How does an attorney acquire clients and build a reputation without experience? It is an all too common conundrum!
Embedded in this quandary are other questions. How does a newly licensed attorney get experience practicing any area of law? How does an attorney wanting to change career paths get experience in a new practice area? I just reviewed the State Bar of Texas Career Center’s posting for the eight featured legal jobs and all of them require some experience in the job’s practice area. The requirements varied from 1-2 to 5-7 years of experience.
One confidential posting for a real estate attorney piqued my interest. The featured posting is for a transaction attorney with 1-2 years prior experience. While this does not address the conundrum, it does provide an excellent summary of what it takes to be hired.
The posting sets out a job description with the kind of work involved. It then describes the required skillset and personal characteristics – excellent writing skills, diligence, independence, and time management skills.
Finally, it provides a call to action for the job seeker:
“This position is ideal for an attorney with a long term interest in developing their [sic] own practice, and the firm offers a fast partnership track for productive associates.”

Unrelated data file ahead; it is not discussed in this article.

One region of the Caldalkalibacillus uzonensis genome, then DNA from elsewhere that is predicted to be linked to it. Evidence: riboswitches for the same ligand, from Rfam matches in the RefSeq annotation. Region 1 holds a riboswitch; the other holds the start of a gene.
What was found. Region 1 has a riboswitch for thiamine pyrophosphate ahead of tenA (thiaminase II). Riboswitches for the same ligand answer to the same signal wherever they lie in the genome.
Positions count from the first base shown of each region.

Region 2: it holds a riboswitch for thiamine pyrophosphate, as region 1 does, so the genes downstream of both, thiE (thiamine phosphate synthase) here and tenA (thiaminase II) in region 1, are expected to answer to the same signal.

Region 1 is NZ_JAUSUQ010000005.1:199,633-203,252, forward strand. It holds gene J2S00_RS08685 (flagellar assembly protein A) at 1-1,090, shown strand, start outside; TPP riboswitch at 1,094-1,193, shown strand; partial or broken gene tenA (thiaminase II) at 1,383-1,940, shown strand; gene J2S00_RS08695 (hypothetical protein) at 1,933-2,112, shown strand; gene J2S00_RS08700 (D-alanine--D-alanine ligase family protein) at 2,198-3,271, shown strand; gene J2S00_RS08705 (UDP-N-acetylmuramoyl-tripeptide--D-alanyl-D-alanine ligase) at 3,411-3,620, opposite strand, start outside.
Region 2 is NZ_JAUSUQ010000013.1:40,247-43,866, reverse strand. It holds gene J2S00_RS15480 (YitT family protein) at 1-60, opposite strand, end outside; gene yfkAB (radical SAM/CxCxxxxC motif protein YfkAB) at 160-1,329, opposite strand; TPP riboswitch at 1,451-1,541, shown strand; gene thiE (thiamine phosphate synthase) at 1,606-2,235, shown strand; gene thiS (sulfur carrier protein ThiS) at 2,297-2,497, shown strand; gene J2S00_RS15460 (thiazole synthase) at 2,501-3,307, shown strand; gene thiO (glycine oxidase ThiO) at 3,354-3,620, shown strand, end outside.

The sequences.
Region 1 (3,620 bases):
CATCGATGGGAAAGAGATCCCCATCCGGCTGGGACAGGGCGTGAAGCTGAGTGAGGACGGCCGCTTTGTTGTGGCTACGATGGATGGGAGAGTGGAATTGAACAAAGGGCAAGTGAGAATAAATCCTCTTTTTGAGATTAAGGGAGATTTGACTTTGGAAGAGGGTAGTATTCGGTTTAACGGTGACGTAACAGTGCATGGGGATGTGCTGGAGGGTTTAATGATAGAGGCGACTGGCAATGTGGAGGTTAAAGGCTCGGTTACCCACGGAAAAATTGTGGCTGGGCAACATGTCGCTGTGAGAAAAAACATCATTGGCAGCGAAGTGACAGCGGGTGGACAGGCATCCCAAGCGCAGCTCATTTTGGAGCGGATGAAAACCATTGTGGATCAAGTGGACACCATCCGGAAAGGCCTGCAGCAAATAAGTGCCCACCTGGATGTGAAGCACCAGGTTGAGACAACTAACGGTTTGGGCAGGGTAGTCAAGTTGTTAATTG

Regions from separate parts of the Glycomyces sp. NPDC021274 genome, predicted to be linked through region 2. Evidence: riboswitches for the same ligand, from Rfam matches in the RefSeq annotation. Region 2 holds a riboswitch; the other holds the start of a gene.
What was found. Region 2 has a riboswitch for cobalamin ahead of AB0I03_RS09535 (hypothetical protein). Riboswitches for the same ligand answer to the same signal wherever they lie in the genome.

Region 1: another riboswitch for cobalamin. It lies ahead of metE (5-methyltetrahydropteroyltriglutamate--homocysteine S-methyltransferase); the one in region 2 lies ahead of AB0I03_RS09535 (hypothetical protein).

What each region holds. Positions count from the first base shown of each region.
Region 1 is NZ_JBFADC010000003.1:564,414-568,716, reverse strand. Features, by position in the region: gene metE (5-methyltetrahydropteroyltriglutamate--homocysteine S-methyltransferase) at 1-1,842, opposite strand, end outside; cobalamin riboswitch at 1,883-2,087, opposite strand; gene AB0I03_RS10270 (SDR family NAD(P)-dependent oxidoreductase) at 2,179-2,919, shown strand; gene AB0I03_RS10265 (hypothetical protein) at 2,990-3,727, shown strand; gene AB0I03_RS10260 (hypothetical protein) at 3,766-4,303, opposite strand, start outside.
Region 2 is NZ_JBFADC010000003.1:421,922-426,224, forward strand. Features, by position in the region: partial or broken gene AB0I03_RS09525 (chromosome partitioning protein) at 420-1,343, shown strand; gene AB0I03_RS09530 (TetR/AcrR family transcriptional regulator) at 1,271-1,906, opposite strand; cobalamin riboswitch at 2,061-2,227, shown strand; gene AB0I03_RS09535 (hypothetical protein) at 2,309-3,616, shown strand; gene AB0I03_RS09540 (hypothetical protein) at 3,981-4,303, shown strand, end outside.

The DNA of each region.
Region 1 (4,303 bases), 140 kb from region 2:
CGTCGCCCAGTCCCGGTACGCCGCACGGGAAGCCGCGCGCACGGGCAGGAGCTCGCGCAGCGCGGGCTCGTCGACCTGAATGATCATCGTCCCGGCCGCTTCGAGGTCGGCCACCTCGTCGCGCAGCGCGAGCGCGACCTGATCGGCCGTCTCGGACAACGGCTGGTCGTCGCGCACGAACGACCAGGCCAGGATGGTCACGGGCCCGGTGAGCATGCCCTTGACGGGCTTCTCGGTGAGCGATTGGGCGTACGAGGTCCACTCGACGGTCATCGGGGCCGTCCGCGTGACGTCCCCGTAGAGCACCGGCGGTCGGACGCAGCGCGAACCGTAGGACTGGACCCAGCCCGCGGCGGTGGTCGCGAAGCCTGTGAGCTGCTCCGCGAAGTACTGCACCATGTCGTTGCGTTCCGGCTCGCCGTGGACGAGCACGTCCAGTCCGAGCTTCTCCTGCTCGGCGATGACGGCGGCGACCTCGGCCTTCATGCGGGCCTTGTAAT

I found this last element most intriguing. It addresses the value of hiring associates who understand the importance of developing their own clients and who will stay with the law firm as a partner representing those clients. This is “where the rubber meets the road.” Every attorney seeking a position should market her or his understanding of the importance of developing clients for the firm.
Is the conundrum resolved? I submit that only rarely does an applicant have all of the stated qualifications. An applicant who doesn’t apply for a position because of the inability to check all the boxes is selling herself or himself short. Why shouldn’t an attorney with no prior experience in the practice area who (i) is interested in assisting in transaction matters, (ii) has excellent writing skills, and (iii) is hard-working, independent, and responsive with excellent time management skills, apply for this position, especially when that attorney can make a strong case for valuing client development skills? While I am not the hiring partner at this or any law firm, I think most hiring partners will entertain a cogent pitch on an attorney’s understanding of, and interest in, client development.
Another suggestion for law students and attorneys is to get experience any way you can—seek internships or other related employment opportunities at, in this particular case, banks, mortgage companies, title companies, or real estate brokerage firms.
Lastly, ask for help and advice from established lawyers. You can pay it forward later.